At the Forks
It seems the world is turning ‘green’.
People are taking a greater interest in the natural world around them. Climate change and
global warming have become everyday phrases. It is becoming quite common for
people to talk about the steps they are taking to reduce their energy footprint.
Neighbours chat about switching their lightbulbs, installing programmable thermostats and
buying energy efficient appliances. Some are even going a step further and turning
to green electricity through providers such as Bullfrog. Trans fat will soon be
history, as more people demand healthier food choices – including pesticide-free
organic alternatives. It is no longer a handful of environmentalists talking about the heath
of our planet. It’s everybody. It has become the acceptable norm to think ‘green’.
beginning to understand their crucial role in fostering this societal
shift. Consumers want
more green products and services; they have to respond to stay in business. Sales of hybrid cars are
increasing at a phenomenal rate. Grocery store shelves are seeing an increasing number
of organic products. Even banks are taking steps by asking customers to ‘switch off
the paper’ and go to electronic statements. Governments are responding too with small
steps towards green economics such as eliminating sales taxes on green friendly
What does all
this mean to Friends of the Don East? It’s certainly had an impact on
our tree-planting program.
Not only are more members of the public looking for ways to help the environment, so too are groups
such as churches and schools. Read about our amazing success with area students in the
accompanying article, ‘Calling all Schools’.
If you’ve never
planted a tree before, there’s no better time than now to get started. We’ve got three events planned for
October. It’s not hard at all. And you’ll feel good about doing your part for the planet.
We’ve also scheduled some informative walks – see the event list near the end of this
It looks like the
green movement is here to stay. Get more involved by joining us at
Friends of the Don East.
It’s a great way to help at the local level. Let’s make the Don watershed a place we can all be proud of.
Calling all Schools
The challenge of restoring our local environment begins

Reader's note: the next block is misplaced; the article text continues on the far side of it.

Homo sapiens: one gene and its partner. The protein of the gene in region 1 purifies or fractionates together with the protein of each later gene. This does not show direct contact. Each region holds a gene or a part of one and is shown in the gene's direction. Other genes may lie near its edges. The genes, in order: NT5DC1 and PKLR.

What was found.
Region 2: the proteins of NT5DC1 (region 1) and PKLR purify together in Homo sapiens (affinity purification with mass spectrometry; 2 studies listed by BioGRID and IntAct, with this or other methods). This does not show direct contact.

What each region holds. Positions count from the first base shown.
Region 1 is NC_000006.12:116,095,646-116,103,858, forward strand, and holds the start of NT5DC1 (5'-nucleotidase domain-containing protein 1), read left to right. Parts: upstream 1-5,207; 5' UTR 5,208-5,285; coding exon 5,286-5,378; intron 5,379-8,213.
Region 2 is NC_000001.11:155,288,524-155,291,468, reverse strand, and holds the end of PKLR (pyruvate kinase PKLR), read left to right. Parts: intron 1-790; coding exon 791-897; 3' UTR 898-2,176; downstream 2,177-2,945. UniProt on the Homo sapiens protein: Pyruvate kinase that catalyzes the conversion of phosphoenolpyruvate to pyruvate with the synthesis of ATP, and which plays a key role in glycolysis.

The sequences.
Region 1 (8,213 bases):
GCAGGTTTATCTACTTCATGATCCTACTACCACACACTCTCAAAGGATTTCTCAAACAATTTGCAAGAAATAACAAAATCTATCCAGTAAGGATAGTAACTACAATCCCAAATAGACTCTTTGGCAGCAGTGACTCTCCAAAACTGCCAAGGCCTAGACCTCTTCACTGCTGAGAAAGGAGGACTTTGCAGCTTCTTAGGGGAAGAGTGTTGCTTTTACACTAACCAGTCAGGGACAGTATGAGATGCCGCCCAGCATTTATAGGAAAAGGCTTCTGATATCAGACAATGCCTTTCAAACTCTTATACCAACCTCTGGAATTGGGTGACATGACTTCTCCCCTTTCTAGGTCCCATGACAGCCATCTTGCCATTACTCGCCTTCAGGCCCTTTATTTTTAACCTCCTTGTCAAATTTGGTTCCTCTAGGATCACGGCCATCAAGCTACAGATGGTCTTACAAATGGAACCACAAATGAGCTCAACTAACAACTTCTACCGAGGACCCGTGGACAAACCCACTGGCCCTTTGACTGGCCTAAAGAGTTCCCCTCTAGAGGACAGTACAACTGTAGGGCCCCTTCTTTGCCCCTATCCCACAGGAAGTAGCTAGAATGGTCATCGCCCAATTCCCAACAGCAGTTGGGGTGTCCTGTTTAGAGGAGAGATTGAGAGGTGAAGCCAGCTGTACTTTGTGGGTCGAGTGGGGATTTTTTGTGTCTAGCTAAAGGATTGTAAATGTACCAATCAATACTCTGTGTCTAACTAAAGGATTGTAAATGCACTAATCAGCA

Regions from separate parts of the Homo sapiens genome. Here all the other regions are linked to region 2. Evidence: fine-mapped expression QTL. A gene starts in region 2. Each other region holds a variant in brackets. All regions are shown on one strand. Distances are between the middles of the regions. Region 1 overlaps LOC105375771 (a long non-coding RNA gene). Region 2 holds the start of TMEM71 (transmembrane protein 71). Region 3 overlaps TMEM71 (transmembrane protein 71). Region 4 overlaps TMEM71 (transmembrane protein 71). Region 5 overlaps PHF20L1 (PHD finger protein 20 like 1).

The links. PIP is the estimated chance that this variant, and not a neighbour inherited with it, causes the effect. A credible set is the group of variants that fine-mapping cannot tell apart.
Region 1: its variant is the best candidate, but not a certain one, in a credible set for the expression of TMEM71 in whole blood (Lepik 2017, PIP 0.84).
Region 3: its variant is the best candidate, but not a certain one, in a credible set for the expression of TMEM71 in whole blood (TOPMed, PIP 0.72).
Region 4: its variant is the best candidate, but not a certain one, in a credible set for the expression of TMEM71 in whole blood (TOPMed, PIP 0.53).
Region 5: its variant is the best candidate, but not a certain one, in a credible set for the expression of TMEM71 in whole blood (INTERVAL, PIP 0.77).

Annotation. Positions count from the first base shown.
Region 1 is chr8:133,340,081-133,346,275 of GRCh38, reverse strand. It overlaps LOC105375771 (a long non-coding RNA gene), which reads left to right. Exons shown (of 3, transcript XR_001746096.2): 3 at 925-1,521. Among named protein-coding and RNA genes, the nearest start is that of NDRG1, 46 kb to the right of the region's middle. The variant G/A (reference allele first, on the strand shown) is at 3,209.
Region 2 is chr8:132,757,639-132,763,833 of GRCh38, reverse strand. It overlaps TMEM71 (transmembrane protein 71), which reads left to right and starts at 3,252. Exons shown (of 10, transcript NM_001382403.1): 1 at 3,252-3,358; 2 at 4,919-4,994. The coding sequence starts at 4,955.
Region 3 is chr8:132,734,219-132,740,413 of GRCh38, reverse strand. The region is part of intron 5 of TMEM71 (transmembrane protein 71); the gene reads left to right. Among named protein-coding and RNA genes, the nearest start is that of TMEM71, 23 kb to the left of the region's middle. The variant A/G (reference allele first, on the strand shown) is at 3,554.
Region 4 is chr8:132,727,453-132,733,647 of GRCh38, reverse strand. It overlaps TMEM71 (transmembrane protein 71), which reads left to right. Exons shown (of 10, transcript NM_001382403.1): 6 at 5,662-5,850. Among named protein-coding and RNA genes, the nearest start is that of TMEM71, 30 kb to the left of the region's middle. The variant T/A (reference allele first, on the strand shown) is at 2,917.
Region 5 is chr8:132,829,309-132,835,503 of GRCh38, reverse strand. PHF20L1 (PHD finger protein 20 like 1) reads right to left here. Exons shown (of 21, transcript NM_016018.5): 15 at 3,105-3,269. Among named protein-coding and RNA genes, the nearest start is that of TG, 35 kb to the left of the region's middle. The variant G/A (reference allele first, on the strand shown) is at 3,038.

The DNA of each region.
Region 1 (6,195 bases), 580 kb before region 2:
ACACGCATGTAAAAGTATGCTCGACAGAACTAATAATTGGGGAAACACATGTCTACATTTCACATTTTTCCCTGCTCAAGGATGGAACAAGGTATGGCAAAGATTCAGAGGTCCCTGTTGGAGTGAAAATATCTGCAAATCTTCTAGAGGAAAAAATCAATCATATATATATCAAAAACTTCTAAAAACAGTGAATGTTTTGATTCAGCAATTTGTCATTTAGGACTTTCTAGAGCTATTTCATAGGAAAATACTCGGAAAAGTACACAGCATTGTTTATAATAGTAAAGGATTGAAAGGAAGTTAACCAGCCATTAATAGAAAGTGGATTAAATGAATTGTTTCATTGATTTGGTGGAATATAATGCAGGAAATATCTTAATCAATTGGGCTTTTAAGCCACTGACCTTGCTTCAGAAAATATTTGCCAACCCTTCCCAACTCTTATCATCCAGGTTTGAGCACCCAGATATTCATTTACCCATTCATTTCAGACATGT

with preventing further damage. There is no better way to do that, than
to reach the next generation of young people, in our schools, so they
don’t form the bad habits of previous generations.We need to educate,
and inspire our youth, to make them realize how important a clean
environment is, and what they can do to make it happen.
FODE is now building a strong relationship with area schools, involving
them with our planting program, and assisting in classroom and outdoor
educational opportunities. This past spring, over 450 students from
Rosedale Heights School for the Arts, D.A. Morrison Junior High, and
Samuel Hearne Public School participated in planting over 1,600 trees
and shrubs, and removing over 200 lbs. of invasive Garlic Mustard in
Toronto area ravines.
If your child’s school would like to be involved with tree planting,
invasive species removal, or other education about local natural areas,
water quality issues, or other ways their students can help their local
environment FODE would be happy to help. Please have a teacher or
principal phone us at 416-657-2800 or send an email to firstname.lastname@example.org
inquire. In addition to formal work with schools, FODE as a local
charity is also happy to help Secondary school students obtain their
community service hours. By attending a planting, or a stewardship
event, your child can obtain necessary hours they need to graduate.
Visit our website to check for updates to the fall events list. And
don’t forget to mention to your teen that they can follow FODE events
through Facebook, by joining the group ‘Friends of the Don East’.
Everything we do
affects the environment. From the food we eat, to the car we drive (or
don’t), to the way we use energy around the home. But one way we affect
the environment that often gets overlooked is our clothing.
Take cotton. Cotton’s “natural” image goes right out the window when
you learn that more pesticides are used on cotton than on any other
crop worldwide. In fact, one quarter of the world’s pesticides are
applied to cotton, making it an enormous source of pollution around the
globe. Another choice are the synthetic fabrics, like polyester. But
synthetics are derived from the same source as most plastics – crude
What are the green options? Organic cotton, or clothing made from other